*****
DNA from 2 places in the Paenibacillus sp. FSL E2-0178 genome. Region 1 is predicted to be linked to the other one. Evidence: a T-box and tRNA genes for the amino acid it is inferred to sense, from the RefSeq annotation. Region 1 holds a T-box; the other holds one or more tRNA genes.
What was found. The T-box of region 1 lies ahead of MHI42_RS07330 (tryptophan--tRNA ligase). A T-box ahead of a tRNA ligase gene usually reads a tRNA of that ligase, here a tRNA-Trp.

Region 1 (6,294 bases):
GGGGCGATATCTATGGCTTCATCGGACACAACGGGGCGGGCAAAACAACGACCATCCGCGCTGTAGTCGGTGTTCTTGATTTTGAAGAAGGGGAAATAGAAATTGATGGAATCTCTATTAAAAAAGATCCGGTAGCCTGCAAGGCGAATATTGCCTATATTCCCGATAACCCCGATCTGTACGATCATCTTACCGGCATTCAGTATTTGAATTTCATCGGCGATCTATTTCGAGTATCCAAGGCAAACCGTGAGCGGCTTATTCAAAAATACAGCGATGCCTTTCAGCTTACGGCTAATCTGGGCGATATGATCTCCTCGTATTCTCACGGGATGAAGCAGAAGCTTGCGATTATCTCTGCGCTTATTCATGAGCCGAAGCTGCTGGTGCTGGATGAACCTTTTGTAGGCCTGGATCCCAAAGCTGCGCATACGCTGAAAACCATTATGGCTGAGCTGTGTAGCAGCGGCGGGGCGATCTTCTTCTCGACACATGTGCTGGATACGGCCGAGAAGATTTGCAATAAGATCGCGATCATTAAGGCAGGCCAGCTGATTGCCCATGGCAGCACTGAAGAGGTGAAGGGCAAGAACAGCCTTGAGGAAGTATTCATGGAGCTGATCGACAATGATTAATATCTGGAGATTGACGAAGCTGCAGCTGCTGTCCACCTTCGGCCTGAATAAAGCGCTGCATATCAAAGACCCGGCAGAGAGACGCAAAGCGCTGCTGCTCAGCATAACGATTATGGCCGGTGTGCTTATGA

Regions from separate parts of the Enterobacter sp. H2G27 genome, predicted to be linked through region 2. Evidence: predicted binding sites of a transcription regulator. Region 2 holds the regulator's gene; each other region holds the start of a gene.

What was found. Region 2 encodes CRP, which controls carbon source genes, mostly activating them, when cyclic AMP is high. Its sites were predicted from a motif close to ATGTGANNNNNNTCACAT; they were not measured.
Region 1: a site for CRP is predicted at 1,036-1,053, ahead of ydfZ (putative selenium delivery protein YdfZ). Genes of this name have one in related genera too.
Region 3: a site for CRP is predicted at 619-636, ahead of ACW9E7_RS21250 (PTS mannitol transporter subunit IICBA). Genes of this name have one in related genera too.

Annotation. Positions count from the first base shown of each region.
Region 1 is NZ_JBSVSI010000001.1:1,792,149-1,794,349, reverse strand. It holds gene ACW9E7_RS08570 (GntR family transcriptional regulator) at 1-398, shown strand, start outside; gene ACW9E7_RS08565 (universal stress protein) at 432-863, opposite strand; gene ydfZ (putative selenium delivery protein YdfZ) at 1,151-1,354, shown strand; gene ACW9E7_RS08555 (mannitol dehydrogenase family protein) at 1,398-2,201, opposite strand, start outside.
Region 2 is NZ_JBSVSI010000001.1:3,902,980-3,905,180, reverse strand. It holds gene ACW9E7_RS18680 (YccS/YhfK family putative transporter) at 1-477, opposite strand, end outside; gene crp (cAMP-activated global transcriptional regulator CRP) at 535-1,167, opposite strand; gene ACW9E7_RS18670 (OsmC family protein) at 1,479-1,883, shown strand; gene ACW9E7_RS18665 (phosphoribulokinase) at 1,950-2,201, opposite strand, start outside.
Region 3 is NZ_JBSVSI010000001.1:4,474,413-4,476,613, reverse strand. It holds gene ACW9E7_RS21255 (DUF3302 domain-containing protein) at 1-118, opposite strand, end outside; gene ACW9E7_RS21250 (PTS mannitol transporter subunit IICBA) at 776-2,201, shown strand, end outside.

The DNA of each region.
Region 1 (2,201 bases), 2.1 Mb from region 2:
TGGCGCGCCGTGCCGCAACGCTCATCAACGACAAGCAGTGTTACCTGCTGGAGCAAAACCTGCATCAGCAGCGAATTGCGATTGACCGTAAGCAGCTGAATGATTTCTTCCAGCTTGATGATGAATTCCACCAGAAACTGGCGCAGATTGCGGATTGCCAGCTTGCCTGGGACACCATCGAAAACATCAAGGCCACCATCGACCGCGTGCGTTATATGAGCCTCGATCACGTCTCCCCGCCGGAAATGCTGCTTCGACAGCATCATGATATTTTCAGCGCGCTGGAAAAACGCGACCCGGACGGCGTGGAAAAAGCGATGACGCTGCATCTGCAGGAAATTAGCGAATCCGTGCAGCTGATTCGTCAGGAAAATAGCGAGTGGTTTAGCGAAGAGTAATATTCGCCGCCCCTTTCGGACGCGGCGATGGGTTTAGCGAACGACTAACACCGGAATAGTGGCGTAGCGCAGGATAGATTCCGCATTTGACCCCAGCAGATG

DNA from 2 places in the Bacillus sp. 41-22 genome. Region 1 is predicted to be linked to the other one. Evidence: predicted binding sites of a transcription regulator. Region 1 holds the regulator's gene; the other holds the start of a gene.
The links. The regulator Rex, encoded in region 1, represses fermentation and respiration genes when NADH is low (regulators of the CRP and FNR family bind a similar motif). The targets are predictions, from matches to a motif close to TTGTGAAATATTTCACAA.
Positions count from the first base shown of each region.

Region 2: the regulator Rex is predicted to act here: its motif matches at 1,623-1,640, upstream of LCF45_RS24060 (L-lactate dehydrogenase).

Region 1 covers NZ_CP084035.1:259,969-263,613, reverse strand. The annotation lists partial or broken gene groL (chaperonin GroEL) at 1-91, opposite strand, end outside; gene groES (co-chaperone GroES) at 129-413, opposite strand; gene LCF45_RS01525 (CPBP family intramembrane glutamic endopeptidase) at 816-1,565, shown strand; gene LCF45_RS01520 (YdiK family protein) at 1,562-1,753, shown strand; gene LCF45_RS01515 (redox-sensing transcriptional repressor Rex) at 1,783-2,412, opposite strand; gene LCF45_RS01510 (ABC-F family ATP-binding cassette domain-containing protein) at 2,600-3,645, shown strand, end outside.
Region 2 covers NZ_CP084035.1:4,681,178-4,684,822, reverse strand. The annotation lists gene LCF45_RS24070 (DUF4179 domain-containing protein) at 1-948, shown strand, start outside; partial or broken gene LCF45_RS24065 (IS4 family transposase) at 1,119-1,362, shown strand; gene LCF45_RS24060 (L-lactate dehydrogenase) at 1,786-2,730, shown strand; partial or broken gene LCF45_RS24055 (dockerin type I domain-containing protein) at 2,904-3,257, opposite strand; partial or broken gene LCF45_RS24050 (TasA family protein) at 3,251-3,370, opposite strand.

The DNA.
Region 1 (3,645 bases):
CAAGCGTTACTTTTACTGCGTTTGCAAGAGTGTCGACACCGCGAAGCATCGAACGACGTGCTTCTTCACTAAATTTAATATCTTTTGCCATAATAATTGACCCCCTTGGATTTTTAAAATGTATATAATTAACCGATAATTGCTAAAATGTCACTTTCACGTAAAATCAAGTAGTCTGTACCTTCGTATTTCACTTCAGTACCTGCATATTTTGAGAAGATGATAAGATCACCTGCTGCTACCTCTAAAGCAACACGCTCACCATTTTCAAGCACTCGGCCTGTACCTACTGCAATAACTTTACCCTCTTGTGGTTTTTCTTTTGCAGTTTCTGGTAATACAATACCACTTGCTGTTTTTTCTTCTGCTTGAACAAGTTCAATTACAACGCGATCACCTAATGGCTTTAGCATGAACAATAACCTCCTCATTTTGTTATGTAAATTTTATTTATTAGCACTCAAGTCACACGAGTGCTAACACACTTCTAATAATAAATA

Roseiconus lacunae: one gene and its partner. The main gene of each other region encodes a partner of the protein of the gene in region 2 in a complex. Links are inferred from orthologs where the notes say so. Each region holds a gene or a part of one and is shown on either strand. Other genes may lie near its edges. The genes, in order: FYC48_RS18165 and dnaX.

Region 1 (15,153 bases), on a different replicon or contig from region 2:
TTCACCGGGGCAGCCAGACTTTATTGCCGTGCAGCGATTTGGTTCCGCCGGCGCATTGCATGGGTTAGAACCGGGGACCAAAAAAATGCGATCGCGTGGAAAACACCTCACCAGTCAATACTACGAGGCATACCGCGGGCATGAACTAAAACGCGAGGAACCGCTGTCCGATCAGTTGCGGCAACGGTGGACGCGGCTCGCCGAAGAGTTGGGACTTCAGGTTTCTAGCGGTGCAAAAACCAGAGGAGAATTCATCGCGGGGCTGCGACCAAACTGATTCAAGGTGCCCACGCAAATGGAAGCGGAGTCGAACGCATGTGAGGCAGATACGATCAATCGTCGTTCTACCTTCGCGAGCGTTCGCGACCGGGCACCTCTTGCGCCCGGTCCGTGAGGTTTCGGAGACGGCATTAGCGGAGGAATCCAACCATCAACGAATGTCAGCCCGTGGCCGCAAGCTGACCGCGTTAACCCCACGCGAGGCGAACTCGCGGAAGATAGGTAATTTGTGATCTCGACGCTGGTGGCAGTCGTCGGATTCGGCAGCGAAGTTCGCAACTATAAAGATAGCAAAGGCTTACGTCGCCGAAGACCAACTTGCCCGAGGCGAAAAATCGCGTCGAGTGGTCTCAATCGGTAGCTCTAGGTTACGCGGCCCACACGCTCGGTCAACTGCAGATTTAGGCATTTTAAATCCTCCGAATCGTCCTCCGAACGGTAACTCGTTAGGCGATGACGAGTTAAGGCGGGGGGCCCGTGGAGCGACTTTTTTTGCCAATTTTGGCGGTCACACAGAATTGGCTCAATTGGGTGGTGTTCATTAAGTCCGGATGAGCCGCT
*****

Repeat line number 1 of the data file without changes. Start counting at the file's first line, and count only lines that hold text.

DNA from 2 places in the Paenibacillus sp. FSL E2-0178 genome. Region 1 is predicted to be linked to the other one. Evidence: a T-box and tRNA genes for the amino acid it is inferred to sense, from the RefSeq annotation. Region 1 holds a T-box; the other holds one or more tRNA genes.